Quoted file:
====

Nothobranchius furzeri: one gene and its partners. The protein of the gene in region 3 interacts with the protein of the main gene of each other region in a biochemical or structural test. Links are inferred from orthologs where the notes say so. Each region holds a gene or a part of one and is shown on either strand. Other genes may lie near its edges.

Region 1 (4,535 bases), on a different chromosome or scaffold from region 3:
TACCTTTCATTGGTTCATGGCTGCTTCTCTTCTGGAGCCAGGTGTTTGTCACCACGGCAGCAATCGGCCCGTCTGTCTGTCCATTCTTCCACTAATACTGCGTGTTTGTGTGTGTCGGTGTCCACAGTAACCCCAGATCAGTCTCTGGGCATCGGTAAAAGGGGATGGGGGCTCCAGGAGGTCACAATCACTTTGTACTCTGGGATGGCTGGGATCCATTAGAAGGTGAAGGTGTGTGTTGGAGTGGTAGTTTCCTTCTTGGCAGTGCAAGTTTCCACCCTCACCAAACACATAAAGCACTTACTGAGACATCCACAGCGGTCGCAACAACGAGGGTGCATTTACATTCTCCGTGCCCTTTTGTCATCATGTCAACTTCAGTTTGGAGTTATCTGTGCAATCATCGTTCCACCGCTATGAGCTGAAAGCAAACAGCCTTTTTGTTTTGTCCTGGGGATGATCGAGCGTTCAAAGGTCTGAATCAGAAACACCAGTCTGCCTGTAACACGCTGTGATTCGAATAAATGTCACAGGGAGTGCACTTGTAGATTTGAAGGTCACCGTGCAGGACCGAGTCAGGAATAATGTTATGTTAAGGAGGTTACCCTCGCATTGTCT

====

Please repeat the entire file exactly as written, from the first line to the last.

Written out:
Nothobranchius furzeri: one gene and its partners. The protein of the gene in region 3 interacts with the protein of the main gene of each other region in a biochemical or structural test. Links are inferred from orthologs where the notes say so. Each region holds a gene or a part of one and is shown on either strand. Other genes may lie near its edges.

Region 1 (4,535 bases), on a different chromosome or scaffold from region 3:
TACCTTTCATTGGTTCATGGCTGCTTCTCTTCTGGAGCCAGGTGTTTGTCACCACGGCAGCAATCGGCCCGTCTGTCTGTCCATTCTTCCACTAATACTGCGTGTTTGTGTGTGTCGGTGTCCACAGTAACCCCAGATCAGTCTCTGGGCATCGGTAAAAGGGGATGGGGGCTCCAGGAGGTCACAATCACTTTGTACTCTGGGATGGCTGGGATCCATTAGAAGGTGAAGGTGTGTGTTGGAGTGGTAGTTTCCTTCTTGGCAGTGCAAGTTTCCACCCTCACCAAACACATAAAGCACTTACTGAGACATCCACAGCGGTCGCAACAACGAGGGTGCATTTACATTCTCCGTGCCCTTTTGTCATCATGTCAACTTCAGTTTGGAGTTATCTGTGCAATCATCGTTCCACCGCTATGAGCTGAAAGCAAACAGCCTTTTTGTTTTGTCCTGGGGATGATCGAGCGTTCAAAGGTCTGAATCAGAAACACCAGTCTGCCTGTAACACGCTGTGATTCGAATAAATGTCACAGGGAGTGCACTTGTAGATTTGAAGGTCACCGTGCAGGACCGAGTCAGGAATAATGTTATGTTAAGGAGGTTACCCTCGCATTGTCT